There are many great sites out there and you know who you are. But there’s something that’s pretty unique about TKnC. It mixes genres. It has horror writers rubbing shoulders with crime authors. Thriller writers stand alongside noir writers. The walls that were once set between genres have crumbled, and we’ve all seen that really, all the work fits into quite a neat little bundle. It’s not the story but the voice that defines the genre. Maybe publishers will begin to recognise this in future, and the doors will be open to all genres without any of the associated hang-ups.

Let’s hope so.

Thrills, kills, and chills, that’s what we want to get from our writing, regardless of what school of writing any of us come from. TKnC has shown the way. Not bad for a one year old, I reckon.

This blog (with slight changes) originally appeared over on TKnC, but I thought it something that should be shared with my readers here, too.

Sunday, 17 January 2010

What's in a name?

Yesterday, I returned home to find a package containing some advance copies of my first book from Heyne (Verlagsgruppe Random House Germany) titled Der Knochen Sammler - The Bone Collector -which has been translated from the original DMD by Imke Walsh-Araya (I think) and have to admit to sitting down and having a flick through, even though I speak as much German as I do Klingon, which isn't a lot believe me. I was interested to see how Rink's colourful language translated and just what 'frog-giggin' mutha******s' would look like in the German language.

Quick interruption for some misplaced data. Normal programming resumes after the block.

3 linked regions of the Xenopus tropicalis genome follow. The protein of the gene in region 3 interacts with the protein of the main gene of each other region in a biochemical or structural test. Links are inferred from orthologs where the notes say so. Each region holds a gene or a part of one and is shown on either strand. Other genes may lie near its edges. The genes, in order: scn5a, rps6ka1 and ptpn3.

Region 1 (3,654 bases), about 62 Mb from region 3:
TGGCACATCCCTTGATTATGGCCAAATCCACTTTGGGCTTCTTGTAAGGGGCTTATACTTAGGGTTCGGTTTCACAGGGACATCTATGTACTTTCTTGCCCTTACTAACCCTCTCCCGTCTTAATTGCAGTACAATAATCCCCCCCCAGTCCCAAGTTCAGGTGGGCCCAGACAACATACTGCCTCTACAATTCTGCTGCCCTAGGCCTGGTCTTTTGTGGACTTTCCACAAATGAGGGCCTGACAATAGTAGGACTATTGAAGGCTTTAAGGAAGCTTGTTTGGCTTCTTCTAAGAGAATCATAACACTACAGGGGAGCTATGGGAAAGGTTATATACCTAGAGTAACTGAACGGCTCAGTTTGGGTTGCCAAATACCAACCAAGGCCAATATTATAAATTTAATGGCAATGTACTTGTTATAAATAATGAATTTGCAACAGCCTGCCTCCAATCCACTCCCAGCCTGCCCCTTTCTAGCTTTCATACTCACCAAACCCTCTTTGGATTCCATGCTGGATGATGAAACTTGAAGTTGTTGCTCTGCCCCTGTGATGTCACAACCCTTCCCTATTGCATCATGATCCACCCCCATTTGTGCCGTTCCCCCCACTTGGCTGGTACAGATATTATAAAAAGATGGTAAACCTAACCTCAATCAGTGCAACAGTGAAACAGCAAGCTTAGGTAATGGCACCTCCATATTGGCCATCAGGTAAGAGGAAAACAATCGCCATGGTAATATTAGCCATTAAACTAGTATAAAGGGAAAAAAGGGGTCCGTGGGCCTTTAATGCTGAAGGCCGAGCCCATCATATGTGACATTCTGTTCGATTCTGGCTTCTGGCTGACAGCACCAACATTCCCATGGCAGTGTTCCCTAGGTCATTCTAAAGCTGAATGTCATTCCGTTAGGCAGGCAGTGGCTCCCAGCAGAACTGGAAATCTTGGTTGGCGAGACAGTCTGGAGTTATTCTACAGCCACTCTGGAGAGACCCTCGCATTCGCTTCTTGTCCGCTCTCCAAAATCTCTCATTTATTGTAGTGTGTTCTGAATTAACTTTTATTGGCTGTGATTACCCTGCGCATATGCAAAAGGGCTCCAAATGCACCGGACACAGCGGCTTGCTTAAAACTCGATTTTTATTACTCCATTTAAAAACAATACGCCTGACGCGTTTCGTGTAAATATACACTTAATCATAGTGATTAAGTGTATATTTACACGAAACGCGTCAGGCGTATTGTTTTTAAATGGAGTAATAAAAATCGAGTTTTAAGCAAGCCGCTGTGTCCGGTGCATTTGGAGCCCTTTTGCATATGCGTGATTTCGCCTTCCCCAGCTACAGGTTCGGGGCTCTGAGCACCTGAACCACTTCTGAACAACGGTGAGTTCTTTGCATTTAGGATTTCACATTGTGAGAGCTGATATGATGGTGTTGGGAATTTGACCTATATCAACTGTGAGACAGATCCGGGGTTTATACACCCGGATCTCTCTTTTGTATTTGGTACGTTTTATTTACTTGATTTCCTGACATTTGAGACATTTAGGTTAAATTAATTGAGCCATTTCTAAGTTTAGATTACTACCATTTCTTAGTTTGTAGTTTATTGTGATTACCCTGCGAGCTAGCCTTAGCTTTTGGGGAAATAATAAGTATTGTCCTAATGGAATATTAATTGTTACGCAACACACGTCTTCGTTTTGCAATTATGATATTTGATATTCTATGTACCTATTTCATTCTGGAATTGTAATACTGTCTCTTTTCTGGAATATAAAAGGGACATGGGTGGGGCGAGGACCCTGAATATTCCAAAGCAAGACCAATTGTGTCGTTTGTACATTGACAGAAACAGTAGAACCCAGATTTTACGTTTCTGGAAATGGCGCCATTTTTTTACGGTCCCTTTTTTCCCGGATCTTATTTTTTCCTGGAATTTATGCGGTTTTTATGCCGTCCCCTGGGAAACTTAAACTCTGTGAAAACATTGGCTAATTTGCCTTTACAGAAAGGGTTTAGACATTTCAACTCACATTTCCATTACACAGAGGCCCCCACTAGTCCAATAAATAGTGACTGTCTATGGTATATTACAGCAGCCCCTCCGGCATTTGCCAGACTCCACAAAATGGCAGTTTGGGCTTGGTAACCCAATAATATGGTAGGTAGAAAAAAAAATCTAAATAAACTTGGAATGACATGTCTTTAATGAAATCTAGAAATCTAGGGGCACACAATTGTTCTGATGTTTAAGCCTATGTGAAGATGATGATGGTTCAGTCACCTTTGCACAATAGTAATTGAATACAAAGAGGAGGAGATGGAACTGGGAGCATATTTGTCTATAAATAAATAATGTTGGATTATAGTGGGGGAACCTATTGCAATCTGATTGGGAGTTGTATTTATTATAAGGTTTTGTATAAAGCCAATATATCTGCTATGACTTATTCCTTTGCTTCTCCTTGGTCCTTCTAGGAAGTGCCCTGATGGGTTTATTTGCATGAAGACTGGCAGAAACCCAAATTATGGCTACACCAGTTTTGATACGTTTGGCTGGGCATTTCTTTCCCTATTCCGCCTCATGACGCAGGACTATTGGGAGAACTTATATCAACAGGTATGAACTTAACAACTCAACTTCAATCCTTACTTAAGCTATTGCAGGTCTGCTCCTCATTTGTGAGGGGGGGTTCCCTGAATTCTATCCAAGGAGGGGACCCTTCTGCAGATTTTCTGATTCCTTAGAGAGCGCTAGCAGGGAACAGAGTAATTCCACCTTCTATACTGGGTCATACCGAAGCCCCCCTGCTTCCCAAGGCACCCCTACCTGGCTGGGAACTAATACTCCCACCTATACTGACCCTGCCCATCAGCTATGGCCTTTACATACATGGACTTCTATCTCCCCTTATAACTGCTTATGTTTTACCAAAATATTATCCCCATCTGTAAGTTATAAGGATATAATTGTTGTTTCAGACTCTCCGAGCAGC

The book is due on the shelves mid-February.

Wednesday, 13 January 2010

Joe Hunter's punch 'em up

OK, all of you that have spent many hours playing on Joe Hunter's Shoot 'Em Up game will be please to hear that the second installment of the game has been added to the website at Joe Hunter Vigilante dot com.

Like Rock'Em Sock 'Em Robots, this Punch 'Em Up is even more addictive than the first game.

It's simple, ctrl and arrows work everything (have a look at the instructions before starting), then enjoy here:

Sunday, 10 January 2010

Call for your support

As most regulars here know, I was writing in solitude for a number of years and being a bit of a Luddite (and Skint to boot) I didn't have access to the web and all its wonderful tools. Thus said, I was a late comer to the world of blogging and E-zines. When I got my publishing deal, many aspiring authors got in touch to give me their best wishes and also to ask me for advice and my opinion on their writing. Wanting to pay forward some of my good fortune, I decided to set up a blog-site where writers of horror, crime, noir, mysteries and thrillers could share their work with like-minded readers/writers to get feedback and support. From that idea, grew THRILLERS, KILLERS 'N' CHILLERS, which has become a very popular venue for said people. Such that it's now more popular than my own blog!

Col Bury, an aspiring author from the UK has helped me with the site almost from its inception, and we now up-keep the site between us.

Saying all that, it's time for voting for the Editors and Predators E-zine Awards. If you think that Thrillers, Killers 'N' Chillers is worthy of a vote then you can do so here: